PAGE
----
Chicago’s (and Illinois’) First EnerPHIT

January 19, 2021


When Mike Conners of Kenwood Construction Services, Incorporated, bought a foreclosed house in the Hyde Park neighborhood of Chicago, it was in pretty bad shape—and now it’s a net zero building. The basement fieldstone foundation walls were not properly waterproofed and had substandard footings. The upper-floor brick walls had pronounced efflorescence and spalling, plus numerous cracks and holes. Many of the floor and roof joists were seriously compromised from aging and multiple renovations over the years. Thermal investigation revealed several bulk water penetrations. Interior humidity levels typically exceeded 75%. A mildew smell permeated the entire structure, despite the 17 ACH50 natural infiltration rate.

Over the next few years, Conners and his team revived this approximately 17-foot-wide, 1880s Greystone row house into a comfortable, energy-efficient Passive House. They gutted the interior to the brick, rebuilt the foundation, repaired the stone and brick walls, added 1,000 square feet of living space in the back, and topped the structure with a 200-ft2 penthouse utility room plus terrace. The reconstituted 3,500-ft2 four-story-plus- basement residence includes five bedrooms and three bathrooms. It has enough roof space to host up to an 8‑kW grid-tied PV system that should provide enough site-based electricity to make the house net zero.

Michael R. Conners

Michael R. Conners

Michael R. Conners

Michael R. Conners

To structurally revitalize the house, Kenwood Construction tore out the old basement slab, excavated under the existing foundation in 6‑ft sections, and placed new footings. Then several dozen cubic yards of sand were removed from the slab area, resulting in a finished ceiling height of 8 feet 5 inches, increased from six feet 8 inches. Seven inches of Type IX EPS were topped with a new 4‑inch slab. The below-grade stone walls were repointed and covered on the outside with a dimpled rain screen and rigid mineral wool before backfilling. Parts of the above-grade brickwork were replaced or repointed and parged. Once the walls were repaired, the side- and rear-wall exteriors were covered with a mix of insulation types, a vapor control membrane, and cladding. The classic limestone front façade, typical of Greystone buildings, was power washed and repointed.

An equal amount of work was done on the interior. The masonry walls, mortared with limestone plaster, were in disrepair. Lime plaster was applied to the surface of all the interior walls. This not only structurally reinforced them, but also created a vapor-permeable air-and-water barrier. An intelligent vapor control membrane was then layered on top of all the interior walls. Some walls were finished with 1‑½ inches of rigid mineral wool, for a thermal break, topped with 2 x 4 framing and batt insulation. Others were framed with 2 x 4 lumber offset from the masonry, providing a thermal break, and the cavities were filled with dense-packed cellulose.

The damaged roof deck had to be removed in its entirety. It was replaced with a 7‑inch layer of insulation sandwiched between 1‑inch plywood layers, structurally supported by 10-inch LVLs filled with blown-in cellulose. Many of the joists between floors also had to be replaced. Wedged into pockets in the masonry walls, they were all taped at the wall junctions, prior to the addition of the interior insulation, to tie into the air-and-water barrier.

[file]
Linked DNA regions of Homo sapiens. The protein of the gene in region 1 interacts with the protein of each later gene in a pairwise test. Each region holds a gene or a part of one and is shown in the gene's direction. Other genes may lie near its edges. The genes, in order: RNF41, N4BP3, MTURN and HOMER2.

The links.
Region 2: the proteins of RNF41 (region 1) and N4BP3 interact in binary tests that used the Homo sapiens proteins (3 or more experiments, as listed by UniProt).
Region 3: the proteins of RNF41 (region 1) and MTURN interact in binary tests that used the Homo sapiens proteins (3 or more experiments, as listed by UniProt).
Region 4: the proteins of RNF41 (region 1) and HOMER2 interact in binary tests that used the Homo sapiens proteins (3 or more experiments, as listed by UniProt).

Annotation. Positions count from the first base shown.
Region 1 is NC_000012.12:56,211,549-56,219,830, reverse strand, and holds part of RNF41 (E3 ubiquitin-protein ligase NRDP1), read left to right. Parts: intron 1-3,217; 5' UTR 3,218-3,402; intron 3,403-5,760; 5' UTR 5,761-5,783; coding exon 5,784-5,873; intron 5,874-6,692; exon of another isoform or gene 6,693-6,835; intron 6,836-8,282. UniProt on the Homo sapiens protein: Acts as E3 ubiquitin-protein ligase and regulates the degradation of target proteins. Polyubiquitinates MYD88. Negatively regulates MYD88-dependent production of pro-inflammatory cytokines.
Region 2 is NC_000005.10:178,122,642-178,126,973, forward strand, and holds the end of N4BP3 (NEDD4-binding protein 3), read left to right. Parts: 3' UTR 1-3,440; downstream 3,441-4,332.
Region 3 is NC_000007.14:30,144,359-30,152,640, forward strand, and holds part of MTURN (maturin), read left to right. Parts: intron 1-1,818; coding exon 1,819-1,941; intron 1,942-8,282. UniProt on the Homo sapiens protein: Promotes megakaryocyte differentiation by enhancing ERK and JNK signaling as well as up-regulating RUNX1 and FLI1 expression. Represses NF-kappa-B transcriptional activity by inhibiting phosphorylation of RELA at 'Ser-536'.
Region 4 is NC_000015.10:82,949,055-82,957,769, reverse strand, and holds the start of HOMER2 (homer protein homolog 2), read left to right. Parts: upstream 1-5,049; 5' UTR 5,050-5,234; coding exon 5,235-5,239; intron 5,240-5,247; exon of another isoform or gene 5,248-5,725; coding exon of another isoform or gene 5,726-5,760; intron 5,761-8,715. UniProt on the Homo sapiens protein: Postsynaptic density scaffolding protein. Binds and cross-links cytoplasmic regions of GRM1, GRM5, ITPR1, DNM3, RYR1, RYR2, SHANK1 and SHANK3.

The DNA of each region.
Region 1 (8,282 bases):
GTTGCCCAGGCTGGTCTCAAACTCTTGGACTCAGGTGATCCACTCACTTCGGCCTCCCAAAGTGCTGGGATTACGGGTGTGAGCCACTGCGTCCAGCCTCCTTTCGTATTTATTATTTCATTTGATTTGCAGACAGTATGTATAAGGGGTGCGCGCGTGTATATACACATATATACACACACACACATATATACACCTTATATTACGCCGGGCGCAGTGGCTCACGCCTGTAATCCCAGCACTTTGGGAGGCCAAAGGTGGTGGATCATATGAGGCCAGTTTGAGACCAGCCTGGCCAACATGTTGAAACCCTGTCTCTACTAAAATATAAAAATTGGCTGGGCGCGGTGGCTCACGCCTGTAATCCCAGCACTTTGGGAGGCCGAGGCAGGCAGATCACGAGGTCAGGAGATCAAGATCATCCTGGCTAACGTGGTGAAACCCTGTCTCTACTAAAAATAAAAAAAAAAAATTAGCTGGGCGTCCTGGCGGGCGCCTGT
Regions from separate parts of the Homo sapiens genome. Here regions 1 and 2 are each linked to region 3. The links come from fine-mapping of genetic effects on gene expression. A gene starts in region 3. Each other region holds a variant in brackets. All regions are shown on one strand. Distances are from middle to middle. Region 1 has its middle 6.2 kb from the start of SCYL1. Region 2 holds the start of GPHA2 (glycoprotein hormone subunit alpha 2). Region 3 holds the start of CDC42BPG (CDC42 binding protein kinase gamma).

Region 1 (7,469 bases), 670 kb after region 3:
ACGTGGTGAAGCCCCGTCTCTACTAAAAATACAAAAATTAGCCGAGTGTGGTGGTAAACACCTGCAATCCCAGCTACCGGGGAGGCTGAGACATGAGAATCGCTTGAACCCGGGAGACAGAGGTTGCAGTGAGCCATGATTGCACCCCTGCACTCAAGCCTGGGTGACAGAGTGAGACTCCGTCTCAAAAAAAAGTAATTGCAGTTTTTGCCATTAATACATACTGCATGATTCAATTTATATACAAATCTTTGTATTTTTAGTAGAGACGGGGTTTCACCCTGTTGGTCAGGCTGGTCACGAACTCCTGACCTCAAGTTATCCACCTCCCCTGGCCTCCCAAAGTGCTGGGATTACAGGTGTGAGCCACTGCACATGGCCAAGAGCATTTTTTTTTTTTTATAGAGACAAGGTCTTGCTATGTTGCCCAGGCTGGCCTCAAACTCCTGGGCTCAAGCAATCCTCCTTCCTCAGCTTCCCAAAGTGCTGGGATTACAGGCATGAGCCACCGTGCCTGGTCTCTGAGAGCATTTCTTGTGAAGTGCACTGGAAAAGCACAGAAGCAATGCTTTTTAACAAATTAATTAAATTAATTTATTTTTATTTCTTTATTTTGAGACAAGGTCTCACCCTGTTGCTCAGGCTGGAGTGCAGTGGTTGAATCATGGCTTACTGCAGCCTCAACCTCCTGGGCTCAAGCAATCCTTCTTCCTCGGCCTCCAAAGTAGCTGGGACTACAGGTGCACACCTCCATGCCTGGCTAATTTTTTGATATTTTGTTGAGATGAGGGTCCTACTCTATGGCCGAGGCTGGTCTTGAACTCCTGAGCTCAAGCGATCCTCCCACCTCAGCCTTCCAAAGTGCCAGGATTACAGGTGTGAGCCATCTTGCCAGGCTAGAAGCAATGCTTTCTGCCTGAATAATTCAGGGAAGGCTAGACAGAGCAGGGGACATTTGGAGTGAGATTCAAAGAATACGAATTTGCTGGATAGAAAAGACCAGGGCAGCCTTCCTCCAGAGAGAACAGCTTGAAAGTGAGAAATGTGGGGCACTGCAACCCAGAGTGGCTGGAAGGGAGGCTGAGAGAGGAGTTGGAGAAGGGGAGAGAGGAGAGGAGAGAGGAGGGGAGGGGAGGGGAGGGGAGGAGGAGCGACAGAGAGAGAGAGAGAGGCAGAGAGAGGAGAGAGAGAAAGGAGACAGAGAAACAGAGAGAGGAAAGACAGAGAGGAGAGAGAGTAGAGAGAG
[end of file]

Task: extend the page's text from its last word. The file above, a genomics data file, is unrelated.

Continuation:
Mechanical systems and interior materials were picked to maximize indoor air and water quality. A multizone ductless mini-split provides heating and cooling. There is a separate dehumidification system to handle those days when Chicago’s humidity is extremely high. A heat pump water heater provides domestic hot water. There is a whole-house water filtration system. According to Connors, the antimicrobial photocatalytic bath tiles kill a variety of microorganisms, are self-cleaning, reduce mold formation, and assist in breaking down volatile organic compounds. The drywall used throughout the house is designed to absorb and neutralize formaldehyde.

In addition to pursuing Passive House certification, the project team paid equal attention to the carbon footprint and greenhouse gas production of the project. It sourced local materials whenever possible. For instance, realizing that most hardwood floor products are made from North American hardwoods that are shipped to China for finishing and then shipped back to the United States, the team located an urban-forest mill that sources felled hardwood trees from local park districts and arborists. The mill supplied rough-sawn white oak that was finished into tongue-and-groove hardwood flooring.

The project’s extensive Web site ( has a detailed breakdown of utility costs and greenhouse gas emissions for potential buyers of this spec house. The calculations show that, while a typical Chicago house produces over 95,000 pounds of carbon a year, this all-electric house should produce approximately 9,500 pounds a year, including charging an electric vehicle. Based on normal utility rates, the monthly utility cost should drop from $350 to $44. If the homeowners decide to install the optional solar PV system, they can reduce both their utility costs and carbon emissions to zero—transforming their home into a net zero building.

Featured image by Michael R. Conners


Steve Mann
Steve Mann
Steve is principal of Home Energy Services, a San Francisco Bay Area consulting firm that provides sustainability and energy-efficiency…

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